The war was to fight for freedom but whose freedom, freedom people in Europe. However there were still inequalities in the United States why should these black solders fight for someone else’s freedom but not their freedom. “I would rather die for democracy here than in Germany” (Charles Wesley 1944). The war that fights for freedom and democracy should started at home, the United States where inequalities exists all the way in non-white Americans’ life. Otherwise how should the United States bring freedom and democracy to people in Europe at the same time the home were largely full of racial inequality.
The civil right movement reached its climax when Rosa Parks refused to give her sit to a white man on a bus in Montgomery. The bus boycott launched the movement for racial justice which lead to the Supreme Court ruled the segregation in public transportation was unconstitutional. Earlier in the time the Supreme Court had already outlawed the racial segregation in public school however the decision of Supreme Court didn’t represent the thoughts of white-Americans lived in the South. In the South more than one hundred congressional men signed the document of against school desegregation, “The Southern Manifesto”. They stated that the 14th Amendment didn’t mention education nor did any other amendment. So the Supreme Court decision of school desegregation of different races was based on no legal base. The idea was not the thought of one congressmen but the whole that indicated all the whites lived in the south were against the school desegregation. This brought the civil movement to a deeper level that African Americans were not just fight for their freedom against the constitutional system in the United States but also the racial biases and racial order that existed on entire white-Americans race.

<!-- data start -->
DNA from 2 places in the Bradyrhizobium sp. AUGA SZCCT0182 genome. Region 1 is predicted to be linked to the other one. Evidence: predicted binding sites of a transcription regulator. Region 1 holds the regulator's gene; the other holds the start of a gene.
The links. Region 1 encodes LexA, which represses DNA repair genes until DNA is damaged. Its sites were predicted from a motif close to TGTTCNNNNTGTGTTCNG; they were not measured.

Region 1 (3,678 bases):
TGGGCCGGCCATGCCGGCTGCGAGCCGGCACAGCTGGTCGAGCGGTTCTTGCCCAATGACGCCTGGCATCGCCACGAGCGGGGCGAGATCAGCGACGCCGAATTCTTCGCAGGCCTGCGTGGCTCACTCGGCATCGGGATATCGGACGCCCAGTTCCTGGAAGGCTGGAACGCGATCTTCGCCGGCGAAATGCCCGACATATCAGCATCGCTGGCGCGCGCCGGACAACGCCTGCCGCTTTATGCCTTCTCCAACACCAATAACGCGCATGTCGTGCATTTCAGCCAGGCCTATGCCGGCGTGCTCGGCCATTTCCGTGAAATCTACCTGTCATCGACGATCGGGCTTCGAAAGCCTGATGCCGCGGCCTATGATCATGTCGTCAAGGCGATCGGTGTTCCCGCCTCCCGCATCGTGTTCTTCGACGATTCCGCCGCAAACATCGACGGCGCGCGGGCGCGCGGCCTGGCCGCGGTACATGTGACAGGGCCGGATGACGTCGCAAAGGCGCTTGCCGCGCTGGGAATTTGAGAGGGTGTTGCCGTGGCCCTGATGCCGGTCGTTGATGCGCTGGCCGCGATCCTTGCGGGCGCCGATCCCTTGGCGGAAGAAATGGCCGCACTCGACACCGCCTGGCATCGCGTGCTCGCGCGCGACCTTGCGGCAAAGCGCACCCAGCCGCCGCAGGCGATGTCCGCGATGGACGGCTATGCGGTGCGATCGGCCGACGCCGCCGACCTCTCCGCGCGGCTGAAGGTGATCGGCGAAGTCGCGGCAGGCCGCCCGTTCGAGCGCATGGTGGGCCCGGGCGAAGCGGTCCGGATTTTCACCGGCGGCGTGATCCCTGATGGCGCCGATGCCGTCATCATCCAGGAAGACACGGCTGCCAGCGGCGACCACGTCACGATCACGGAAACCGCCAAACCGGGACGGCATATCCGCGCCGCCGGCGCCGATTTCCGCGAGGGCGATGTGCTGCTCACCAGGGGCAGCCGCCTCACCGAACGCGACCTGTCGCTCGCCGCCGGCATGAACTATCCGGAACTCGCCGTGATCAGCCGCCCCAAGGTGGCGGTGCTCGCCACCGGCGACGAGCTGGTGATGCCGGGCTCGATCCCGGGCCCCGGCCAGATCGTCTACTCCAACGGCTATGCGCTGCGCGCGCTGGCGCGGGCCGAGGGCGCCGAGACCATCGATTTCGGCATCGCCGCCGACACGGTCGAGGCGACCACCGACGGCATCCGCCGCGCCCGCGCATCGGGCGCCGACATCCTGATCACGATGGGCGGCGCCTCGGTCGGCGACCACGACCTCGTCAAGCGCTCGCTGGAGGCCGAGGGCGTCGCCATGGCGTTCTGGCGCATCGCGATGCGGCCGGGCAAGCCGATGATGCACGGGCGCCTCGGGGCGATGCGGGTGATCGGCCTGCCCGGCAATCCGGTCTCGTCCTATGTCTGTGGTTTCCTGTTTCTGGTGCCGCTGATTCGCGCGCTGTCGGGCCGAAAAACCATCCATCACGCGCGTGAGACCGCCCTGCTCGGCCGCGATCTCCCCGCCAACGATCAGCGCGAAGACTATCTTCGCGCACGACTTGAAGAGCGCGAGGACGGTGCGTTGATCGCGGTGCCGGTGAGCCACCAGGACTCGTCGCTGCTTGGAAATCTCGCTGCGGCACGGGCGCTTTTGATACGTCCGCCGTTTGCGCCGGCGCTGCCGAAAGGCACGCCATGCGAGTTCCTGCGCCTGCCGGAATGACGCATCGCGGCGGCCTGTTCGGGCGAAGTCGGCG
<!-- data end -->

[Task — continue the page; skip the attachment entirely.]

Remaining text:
Martin Luther King JR. was arrested with other marchers during marches against racism and racial segregation in Birmingham. While in prison he wrote a letter to express his feelings toward the unjust events. Injustice should not be tolerated that the white power structure left the black community with no other choice. The demand of equal rights on non-white races should not be depended on anybody else but themselves. They must realize that equal rights should not be given by whites or the Congress, but they should actively pursue by themselves. Also it was crucial to let the white-Americans to realize that it was wrong to have the idea of racial order. No one was born to be slave or second class citizens. If equal rights such as equal education could bring to African Americans that they could be educated people as white-Americans. The only way that African American can achieve equal right among white Americans is that all African Americans must be unionize, directly face the injustice, and “fight” against injustices. He and his fellow demonstrators were using nonviolent direct action in order to cause tension that would force the wider community to face the issue head on. King responded that without nonviolent forceful direct actions, true civil rights could never be achieved. This letter explains events in Birmingham in 1963 as well as in the rest of America and it demonstrates the approach King took through out the whole civil-rights movement of 1950s and 1960s.
The World War II inspired the African Americans struggle for equality in the United States while the united states were still fight in the war to give people freedom in other country. The racial inequality posed a challenge to the United States that it conflict with the “American heritage of freedom”. In another word even thought the World War II didn’t have a positive effect on equal rights among races in United States but it sparked the civil right movement that African Americans battle the “war” of equal rights on there own demand. Again the World War II didn’t directly push the democracy in the United States to a step further but it leads to the civil right movement, which had a huge leap of the democracy to forward.